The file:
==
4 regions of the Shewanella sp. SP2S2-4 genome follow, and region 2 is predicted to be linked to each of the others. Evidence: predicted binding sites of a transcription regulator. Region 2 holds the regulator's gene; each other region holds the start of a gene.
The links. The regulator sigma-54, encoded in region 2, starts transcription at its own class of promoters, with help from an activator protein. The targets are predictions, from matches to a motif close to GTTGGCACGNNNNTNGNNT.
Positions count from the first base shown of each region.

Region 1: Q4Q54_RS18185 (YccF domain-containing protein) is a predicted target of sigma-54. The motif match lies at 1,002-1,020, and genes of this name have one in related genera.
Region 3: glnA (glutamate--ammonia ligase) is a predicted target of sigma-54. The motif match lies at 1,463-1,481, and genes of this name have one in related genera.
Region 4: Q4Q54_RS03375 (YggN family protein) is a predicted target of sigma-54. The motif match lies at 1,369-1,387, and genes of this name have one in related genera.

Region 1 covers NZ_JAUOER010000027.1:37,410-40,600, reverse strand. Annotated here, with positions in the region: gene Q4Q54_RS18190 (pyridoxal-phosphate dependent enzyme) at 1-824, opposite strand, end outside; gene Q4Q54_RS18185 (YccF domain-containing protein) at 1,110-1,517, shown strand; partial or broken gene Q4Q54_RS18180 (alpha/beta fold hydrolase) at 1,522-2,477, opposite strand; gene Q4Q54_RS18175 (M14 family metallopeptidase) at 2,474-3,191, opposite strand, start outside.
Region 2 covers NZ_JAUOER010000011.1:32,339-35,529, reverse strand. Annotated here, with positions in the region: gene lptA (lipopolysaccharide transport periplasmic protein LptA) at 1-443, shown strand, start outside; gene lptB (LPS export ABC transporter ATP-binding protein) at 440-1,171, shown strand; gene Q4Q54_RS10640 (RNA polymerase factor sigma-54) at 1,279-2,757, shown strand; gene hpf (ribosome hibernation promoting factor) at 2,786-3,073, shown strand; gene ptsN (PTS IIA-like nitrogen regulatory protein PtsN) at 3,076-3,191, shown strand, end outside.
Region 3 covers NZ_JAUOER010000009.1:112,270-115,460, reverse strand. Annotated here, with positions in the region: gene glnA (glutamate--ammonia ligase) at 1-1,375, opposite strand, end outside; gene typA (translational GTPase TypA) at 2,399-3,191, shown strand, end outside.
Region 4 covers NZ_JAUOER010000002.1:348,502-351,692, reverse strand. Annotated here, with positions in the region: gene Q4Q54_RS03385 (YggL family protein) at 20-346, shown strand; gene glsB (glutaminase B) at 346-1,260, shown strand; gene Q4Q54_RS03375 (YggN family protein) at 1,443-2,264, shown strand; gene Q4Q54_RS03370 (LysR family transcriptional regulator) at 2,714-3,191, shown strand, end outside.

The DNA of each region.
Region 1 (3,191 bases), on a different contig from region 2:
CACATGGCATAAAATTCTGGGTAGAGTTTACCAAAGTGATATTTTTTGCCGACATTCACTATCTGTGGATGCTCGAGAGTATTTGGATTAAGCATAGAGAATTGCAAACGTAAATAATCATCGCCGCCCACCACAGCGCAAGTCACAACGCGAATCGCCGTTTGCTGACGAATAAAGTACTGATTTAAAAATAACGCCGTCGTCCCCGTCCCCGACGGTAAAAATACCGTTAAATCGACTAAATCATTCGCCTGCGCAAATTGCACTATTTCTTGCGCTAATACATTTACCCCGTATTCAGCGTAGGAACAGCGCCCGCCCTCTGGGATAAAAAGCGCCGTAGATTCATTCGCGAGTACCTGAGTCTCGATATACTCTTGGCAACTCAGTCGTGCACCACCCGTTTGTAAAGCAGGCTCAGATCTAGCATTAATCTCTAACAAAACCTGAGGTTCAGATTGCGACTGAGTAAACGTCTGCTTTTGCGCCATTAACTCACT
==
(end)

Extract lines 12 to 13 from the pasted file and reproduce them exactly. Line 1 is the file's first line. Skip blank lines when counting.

Region 1 (3,191 bases), on a different contig from region 2:
CACATGGCATAAAATTCTGGGTAGAGTTTACCAAAGTGATATTTTTTGCCGACATTCACTATCTGTGGATGCTCGAGAGTATTTGGATTAAGCATAGAGAATTGCAAACGTAAATAATCATCGCCGCCCACCACAGCGCAAGTCACAACGCGAATCGCCGTTTGCTGACGAATAAAGTACTGATTTAAAAATAACGCCGTCGTCCCCGTCCCCGACGGTAAAAATACCGTTAAATCGACTAAATCATTCGCCTGCGCAAATTGCACTATTTCTTGCGCTAATACATTTACCCCGTATTCAGCGTAGGAACAGCGCCCGCCCTCTGGGATAAAAAGCGCCGTAGATTCATTCGCGAGTACCTGAGTCTCGATATACTCTTGGCAACTCAGTCGTGCACCACCCGTTTGTAAAGCAGGCTCAGATCTAGCATTAATCTCTAACAAAACCTGAGGTTCAGATTGCGACTGAGTAAACGTCTGCTTTTGCGCCATTAACTCACT